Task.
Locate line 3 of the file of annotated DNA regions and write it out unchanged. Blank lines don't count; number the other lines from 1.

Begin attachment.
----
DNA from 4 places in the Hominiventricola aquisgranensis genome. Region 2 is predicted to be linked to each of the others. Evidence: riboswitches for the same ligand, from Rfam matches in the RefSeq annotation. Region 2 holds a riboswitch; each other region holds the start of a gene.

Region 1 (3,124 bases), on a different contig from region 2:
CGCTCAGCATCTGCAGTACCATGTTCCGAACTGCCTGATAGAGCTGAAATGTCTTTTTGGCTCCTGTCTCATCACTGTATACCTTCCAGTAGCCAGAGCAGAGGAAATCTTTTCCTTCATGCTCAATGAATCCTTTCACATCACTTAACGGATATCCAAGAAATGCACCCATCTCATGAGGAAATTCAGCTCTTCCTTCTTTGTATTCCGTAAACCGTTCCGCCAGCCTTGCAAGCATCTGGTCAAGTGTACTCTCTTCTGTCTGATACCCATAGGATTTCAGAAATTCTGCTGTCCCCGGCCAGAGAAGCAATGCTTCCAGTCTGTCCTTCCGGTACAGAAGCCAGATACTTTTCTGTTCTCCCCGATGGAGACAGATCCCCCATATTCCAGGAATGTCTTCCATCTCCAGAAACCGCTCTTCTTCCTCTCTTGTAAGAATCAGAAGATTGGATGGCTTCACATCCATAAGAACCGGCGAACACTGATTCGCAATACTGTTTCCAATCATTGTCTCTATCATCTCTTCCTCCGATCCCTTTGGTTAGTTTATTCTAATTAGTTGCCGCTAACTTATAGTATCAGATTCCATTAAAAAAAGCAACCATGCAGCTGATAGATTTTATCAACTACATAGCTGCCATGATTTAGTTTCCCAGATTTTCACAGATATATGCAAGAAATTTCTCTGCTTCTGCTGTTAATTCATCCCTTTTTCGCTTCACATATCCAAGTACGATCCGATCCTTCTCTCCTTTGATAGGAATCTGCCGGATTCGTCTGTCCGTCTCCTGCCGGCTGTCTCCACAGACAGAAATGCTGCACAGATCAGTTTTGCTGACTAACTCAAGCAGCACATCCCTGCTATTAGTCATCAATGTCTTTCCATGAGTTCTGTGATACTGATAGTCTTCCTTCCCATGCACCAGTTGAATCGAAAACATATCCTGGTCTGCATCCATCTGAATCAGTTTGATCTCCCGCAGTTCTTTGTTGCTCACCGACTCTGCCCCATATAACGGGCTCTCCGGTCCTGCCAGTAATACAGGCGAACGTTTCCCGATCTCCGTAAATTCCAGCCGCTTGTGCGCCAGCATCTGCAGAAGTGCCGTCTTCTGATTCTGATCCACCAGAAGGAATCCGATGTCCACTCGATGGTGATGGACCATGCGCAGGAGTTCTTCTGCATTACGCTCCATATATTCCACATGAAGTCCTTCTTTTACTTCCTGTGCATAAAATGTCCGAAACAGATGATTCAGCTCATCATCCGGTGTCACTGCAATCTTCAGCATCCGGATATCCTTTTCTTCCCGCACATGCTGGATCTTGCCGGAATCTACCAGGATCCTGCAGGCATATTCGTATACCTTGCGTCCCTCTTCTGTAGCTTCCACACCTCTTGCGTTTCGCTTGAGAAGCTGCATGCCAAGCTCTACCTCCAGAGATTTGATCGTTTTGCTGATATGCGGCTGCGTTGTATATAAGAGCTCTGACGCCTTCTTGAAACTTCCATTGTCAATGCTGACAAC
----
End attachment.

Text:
CGCTCAGCATCTGCAGTACCATGTTCCGAACTGCCTGATAGAGCTGAAATGTCTTTTTGGCTCCTGTCTCATCACTGTATACCTTCCAGTAGCCAGAGCAGAGGAAATCTTTTCCTTCATGCTCAATGAATCCTTTCACATCACTTAACGGATATCCAAGAAATGCACCCATCTCATGAGGAAATTCAGCTCTTCCTTCTTTGTATTCCGTAAACCGTTCCGCCAGCCTTGCAAGCATCTGGTCAAGTGTACTCTCTTCTGTCTGATACCCATAGGATTTCAGAAATTCTGCTGTCCCCGGCCAGAGAAGCAATGCTTCCAGTCTGTCCTTCCGGTACAGAAGCCAGATACTTTTCTGTTCTCCCCGATGGAGACAGATCCCCCATATTCCAGGAATGTCTTCCATCTCCAGAAACCGCTCTTCTTCCTCTCTTGTAAGAATCAGAAGATTGGATGGCTTCACATCCATAAGAACCGGCGAACACTGATTCGCAATACTGTTTCCAATCATTGTCTCTATCATCTCTTCCTCCGATCCCTTTGGTTAGTTTATTCTAATTAGTTGCCGCTAACTTATAGTATCAGATTCCATTAAAAAAAGCAACCATGCAGCTGATAGATTTTATCAACTACATAGCTGCCATGATTTAGTTTCCCAGATTTTCACAGATATATGCAAGAAATTTCTCTGCTTCTGCTGTTAATTCATCCCTTTTTCGCTTCACATATCCAAGTACGATCCGATCCTTCTCTCCTTTGATAGGAATCTGCCGGATTCGTCTGTCCGTCTCCTGCCGGCTGTCTCCACAGACAGAAATGCTGCACAGATCAGTTTTGCTGACTAACTCAAGCAGCACATCCCTGCTATTAGTCATCAATGTCTTTCCATGAGTTCTGTGATACTGATAGTCTTCCTTCCCATGCACCAGTTGAATCGAAAACATATCCTGGTCTGCATCCATCTGAATCAGTTTGATCTCCCGCAGTTCTTTGTTGCTCACCGACTCTGCCCCATATAACGGGCTCTCCGGTCCTGCCAGTAATACAGGCGAACGTTTCCCGATCTCCGTAAATTCCAGCCGCTTGTGCGCCAGCATCTGCAGAAGTGCCGTCTTCTGATTCTGATCCACCAGAAGGAATCCGATGTCCACTCGATGGTGATGGACCATGCGCAGGAGTTCTTCTGCATTACGCTCCATATATTCCACATGAAGTCCTTCTTTTACTTCCTGTGCATAAAATGTCCGAAACAGATGATTCAGCTCATCATCCGGTGTCACTGCAATCTTCAGCATCCGGATATCCTTTTCTTCCCGCACATGCTGGATCTTGCCGGAATCTACCAGGATCCTGCAGGCATATTCGTATACCTTGCGTCCCTCTTCTGTAGCTTCCACACCTCTTGCGTTTCGCTTGAGAAGCTGCATGCCAAGCTCTACCTCCAGAGATTTGATCGTTTTGCTGATATGCGGCTGCGTTGTATATAAGAGCTCTGACGCCTTCTTGAAACTTCCATTGTCAATGCTGACAAC